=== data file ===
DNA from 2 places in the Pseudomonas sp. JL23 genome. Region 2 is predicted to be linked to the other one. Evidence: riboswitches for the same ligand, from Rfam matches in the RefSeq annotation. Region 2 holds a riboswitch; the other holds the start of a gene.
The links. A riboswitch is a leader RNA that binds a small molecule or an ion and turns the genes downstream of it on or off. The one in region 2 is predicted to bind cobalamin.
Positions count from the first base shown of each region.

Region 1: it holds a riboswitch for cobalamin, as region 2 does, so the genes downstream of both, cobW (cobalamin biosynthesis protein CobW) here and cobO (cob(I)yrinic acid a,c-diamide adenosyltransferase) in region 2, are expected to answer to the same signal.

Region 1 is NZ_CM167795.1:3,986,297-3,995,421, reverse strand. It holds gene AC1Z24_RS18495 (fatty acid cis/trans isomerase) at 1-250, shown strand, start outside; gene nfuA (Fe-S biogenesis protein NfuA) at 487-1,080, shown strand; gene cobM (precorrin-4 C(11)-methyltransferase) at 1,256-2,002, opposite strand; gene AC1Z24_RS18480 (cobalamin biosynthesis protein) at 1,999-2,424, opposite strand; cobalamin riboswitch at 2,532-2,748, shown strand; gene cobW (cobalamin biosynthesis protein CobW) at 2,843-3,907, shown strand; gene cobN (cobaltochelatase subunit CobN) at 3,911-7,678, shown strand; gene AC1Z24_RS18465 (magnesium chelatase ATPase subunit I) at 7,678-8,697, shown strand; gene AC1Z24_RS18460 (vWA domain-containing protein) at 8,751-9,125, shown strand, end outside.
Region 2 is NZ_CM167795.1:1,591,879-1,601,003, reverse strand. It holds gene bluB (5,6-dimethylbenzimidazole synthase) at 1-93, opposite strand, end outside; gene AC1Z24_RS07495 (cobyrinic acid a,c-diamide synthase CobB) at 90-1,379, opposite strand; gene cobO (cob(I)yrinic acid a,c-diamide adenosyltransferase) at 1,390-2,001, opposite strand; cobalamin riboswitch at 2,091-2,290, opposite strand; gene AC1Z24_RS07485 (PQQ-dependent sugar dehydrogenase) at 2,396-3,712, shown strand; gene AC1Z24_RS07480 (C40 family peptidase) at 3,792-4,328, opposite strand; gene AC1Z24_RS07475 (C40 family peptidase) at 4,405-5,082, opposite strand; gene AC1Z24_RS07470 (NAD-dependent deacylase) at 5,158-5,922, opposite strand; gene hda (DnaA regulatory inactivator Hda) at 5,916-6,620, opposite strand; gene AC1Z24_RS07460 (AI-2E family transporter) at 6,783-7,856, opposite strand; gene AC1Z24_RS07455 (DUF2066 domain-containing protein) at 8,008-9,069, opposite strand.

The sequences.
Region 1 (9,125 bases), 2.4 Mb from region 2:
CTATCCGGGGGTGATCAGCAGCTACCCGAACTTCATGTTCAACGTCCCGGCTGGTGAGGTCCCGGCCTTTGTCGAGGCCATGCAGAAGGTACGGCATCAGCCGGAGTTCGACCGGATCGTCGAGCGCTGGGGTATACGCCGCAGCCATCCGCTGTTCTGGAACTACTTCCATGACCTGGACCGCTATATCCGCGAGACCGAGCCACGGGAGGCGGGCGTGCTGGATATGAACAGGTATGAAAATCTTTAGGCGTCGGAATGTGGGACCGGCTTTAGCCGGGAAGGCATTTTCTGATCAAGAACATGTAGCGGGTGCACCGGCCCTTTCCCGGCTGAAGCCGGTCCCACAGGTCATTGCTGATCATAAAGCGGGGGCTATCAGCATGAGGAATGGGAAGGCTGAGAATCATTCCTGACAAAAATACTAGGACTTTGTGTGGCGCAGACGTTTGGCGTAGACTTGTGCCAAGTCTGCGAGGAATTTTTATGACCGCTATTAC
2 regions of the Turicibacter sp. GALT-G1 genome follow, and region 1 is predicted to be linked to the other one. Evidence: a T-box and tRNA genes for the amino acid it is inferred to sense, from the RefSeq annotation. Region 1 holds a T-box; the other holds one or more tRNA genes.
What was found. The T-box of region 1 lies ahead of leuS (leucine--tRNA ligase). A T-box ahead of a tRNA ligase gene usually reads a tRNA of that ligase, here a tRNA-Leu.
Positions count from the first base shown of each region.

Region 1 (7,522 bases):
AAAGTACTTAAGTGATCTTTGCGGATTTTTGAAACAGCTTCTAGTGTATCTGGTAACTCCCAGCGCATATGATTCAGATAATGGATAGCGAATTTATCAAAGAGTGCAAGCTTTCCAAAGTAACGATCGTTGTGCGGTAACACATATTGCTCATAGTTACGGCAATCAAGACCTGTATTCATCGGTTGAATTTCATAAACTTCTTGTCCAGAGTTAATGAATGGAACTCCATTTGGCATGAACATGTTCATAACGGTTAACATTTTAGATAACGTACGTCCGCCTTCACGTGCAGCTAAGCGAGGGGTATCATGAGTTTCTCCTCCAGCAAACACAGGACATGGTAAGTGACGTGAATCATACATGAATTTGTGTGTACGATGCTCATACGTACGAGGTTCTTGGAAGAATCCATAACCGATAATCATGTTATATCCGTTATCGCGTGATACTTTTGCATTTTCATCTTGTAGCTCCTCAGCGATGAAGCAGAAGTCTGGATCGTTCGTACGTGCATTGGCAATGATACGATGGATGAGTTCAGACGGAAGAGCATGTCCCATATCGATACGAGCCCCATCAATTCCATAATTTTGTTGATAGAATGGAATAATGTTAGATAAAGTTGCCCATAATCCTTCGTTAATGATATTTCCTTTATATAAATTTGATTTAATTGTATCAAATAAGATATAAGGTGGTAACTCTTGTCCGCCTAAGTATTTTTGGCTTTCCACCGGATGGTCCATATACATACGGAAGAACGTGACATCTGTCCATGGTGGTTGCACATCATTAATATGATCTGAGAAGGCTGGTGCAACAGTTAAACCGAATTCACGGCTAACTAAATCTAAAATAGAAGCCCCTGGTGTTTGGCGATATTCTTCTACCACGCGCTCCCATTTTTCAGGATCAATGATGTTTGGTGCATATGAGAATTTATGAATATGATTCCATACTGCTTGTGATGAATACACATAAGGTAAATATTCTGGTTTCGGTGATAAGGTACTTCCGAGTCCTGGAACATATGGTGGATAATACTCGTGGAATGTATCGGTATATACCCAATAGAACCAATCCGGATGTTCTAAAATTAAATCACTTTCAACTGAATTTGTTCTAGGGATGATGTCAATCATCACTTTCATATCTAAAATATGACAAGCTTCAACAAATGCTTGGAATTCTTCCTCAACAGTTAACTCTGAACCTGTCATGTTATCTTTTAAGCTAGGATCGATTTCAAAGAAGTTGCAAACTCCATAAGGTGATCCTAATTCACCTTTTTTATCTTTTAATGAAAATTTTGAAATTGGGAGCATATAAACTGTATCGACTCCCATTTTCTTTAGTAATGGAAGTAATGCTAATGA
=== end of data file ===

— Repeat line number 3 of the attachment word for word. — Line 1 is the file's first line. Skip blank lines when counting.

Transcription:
Positions count from the first base shown of each region.